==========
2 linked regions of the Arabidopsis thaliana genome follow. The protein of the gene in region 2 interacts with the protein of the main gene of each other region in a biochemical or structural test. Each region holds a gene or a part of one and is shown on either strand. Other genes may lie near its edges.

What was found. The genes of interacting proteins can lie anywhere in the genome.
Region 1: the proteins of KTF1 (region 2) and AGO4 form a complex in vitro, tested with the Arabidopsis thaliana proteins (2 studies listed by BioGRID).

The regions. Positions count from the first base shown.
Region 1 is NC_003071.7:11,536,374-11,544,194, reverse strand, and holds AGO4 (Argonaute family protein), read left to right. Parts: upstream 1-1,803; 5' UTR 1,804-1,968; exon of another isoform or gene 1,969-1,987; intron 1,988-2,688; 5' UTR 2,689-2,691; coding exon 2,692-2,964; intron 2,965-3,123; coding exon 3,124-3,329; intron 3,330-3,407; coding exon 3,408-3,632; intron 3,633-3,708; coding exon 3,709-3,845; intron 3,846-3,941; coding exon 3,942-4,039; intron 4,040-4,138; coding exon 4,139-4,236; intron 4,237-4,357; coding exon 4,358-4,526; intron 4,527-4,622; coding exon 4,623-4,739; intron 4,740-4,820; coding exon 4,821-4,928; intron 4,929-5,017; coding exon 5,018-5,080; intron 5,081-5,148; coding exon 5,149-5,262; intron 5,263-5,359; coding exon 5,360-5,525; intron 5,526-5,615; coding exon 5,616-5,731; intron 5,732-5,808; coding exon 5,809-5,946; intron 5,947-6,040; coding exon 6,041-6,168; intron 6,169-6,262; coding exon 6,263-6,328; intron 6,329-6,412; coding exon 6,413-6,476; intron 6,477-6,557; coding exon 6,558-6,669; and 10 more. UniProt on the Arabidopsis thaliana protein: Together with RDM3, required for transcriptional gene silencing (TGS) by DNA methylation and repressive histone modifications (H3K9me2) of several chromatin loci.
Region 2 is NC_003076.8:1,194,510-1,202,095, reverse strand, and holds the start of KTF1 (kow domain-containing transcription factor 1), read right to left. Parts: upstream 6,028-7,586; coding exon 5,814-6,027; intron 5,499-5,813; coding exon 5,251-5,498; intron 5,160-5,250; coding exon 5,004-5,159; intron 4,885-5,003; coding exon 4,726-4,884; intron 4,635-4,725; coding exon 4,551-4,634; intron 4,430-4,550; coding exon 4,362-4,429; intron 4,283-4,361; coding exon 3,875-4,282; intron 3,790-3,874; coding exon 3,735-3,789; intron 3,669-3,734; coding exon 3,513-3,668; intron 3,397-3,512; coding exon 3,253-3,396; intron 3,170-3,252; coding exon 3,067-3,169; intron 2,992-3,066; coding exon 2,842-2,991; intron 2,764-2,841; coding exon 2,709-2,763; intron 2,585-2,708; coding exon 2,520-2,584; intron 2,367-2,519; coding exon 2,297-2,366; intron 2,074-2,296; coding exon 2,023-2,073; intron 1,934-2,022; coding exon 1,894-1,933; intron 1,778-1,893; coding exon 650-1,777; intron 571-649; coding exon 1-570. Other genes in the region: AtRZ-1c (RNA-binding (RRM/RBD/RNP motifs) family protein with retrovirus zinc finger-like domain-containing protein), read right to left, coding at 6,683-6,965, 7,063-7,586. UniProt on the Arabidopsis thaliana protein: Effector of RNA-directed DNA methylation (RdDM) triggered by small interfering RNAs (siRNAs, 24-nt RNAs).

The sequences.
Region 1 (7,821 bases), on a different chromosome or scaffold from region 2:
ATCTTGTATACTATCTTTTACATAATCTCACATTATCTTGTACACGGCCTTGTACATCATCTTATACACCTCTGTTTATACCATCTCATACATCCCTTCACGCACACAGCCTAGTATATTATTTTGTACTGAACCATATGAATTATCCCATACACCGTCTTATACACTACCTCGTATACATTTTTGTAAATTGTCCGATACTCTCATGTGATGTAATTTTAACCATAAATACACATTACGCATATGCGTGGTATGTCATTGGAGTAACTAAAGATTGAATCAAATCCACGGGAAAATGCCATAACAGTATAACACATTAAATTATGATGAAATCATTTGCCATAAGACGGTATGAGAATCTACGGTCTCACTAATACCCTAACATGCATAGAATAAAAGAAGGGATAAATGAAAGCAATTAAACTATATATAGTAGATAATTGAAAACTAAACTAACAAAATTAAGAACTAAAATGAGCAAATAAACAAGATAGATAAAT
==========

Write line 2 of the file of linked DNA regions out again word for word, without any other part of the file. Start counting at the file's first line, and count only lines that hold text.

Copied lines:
What was found. The genes of interacting proteins can lie anywhere in the genome.